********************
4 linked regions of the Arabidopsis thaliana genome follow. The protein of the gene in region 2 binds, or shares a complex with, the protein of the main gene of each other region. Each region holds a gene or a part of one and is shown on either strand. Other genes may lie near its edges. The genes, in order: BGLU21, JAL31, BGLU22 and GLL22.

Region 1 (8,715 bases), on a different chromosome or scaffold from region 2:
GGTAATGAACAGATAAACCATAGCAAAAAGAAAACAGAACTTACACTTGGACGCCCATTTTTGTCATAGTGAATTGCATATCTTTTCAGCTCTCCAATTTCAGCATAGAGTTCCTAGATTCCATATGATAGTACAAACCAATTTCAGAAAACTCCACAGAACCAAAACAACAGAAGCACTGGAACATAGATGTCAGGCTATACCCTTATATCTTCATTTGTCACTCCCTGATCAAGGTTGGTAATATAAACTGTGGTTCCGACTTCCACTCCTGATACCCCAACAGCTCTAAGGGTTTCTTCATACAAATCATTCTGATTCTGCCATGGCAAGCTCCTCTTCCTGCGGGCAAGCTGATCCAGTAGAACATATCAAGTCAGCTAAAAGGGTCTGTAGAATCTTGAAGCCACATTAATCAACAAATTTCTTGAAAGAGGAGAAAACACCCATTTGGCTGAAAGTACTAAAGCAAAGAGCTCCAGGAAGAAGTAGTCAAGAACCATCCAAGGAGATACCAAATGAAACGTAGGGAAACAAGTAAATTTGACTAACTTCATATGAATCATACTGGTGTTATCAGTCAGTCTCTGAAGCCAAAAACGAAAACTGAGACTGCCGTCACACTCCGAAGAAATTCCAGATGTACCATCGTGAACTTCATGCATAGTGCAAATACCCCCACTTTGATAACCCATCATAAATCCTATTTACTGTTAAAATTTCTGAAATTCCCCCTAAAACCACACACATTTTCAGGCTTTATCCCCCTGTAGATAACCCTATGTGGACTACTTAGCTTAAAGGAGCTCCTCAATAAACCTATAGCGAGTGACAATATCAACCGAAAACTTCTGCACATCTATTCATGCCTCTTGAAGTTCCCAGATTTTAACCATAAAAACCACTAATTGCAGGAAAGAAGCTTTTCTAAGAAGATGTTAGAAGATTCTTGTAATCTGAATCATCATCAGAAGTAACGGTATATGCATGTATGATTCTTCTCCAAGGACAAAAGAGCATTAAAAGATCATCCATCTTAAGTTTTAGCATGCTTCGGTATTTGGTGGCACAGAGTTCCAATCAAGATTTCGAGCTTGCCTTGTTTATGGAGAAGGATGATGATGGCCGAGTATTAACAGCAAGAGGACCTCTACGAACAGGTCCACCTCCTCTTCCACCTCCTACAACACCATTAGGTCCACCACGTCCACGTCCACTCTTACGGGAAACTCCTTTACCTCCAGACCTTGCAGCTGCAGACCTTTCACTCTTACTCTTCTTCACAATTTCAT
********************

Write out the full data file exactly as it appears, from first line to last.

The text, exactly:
4 linked regions of the Arabidopsis thaliana genome follow. The protein of the gene in region 2 binds, or shares a complex with, the protein of the main gene of each other region. Each region holds a gene or a part of one and is shown on either strand. Other genes may lie near its edges. The genes, in order: BGLU21, JAL31, BGLU22 and GLL22.

Region 1 (8,715 bases), on a different chromosome or scaffold from region 2:
GGTAATGAACAGATAAACCATAGCAAAAAGAAAACAGAACTTACACTTGGACGCCCATTTTTGTCATAGTGAATTGCATATCTTTTCAGCTCTCCAATTTCAGCATAGAGTTCCTAGATTCCATATGATAGTACAAACCAATTTCAGAAAACTCCACAGAACCAAAACAACAGAAGCACTGGAACATAGATGTCAGGCTATACCCTTATATCTTCATTTGTCACTCCCTGATCAAGGTTGGTAATATAAACTGTGGTTCCGACTTCCACTCCTGATACCCCAACAGCTCTAAGGGTTTCTTCATACAAATCATTCTGATTCTGCCATGGCAAGCTCCTCTTCCTGCGGGCAAGCTGATCCAGTAGAACATATCAAGTCAGCTAAAAGGGTCTGTAGAATCTTGAAGCCACATTAATCAACAAATTTCTTGAAAGAGGAGAAAACACCCATTTGGCTGAAAGTACTAAAGCAAAGAGCTCCAGGAAGAAGTAGTCAAGAACCATCCAAGGAGATACCAAATGAAACGTAGGGAAACAAGTAAATTTGACTAACTTCATATGAATCATACTGGTGTTATCAGTCAGTCTCTGAAGCCAAAAACGAAAACTGAGACTGCCGTCACACTCCGAAGAAATTCCAGATGTACCATCGTGAACTTCATGCATAGTGCAAATACCCCCACTTTGATAACCCATCATAAATCCTATTTACTGTTAAAATTTCTGAAATTCCCCCTAAAACCACACACATTTTCAGGCTTTATCCCCCTGTAGATAACCCTATGTGGACTACTTAGCTTAAAGGAGCTCCTCAATAAACCTATAGCGAGTGACAATATCAACCGAAAACTTCTGCACATCTATTCATGCCTCTTGAAGTTCCCAGATTTTAACCATAAAAACCACTAATTGCAGGAAAGAAGCTTTTCTAAGAAGATGTTAGAAGATTCTTGTAATCTGAATCATCATCAGAAGTAACGGTATATGCATGTATGATTCTTCTCCAAGGACAAAAGAGCATTAAAAGATCATCCATCTTAAGTTTTAGCATGCTTCGGTATTTGGTGGCACAGAGTTCCAATCAAGATTTCGAGCTTGCCTTGTTTATGGAGAAGGATGATGATGGCCGAGTATTAACAGCAAGAGGACCTCTACGAACAGGTCCACCTCCTCTTCCACCTCCTACAACACCATTAGGTCCACCACGTCCACGTCCACTCTTACGGGAAACTCCTTTACCTCCAGACCTTGCAGCTGCAGACCTTTCACTCTTACTCTTCTTCACAATTTCAT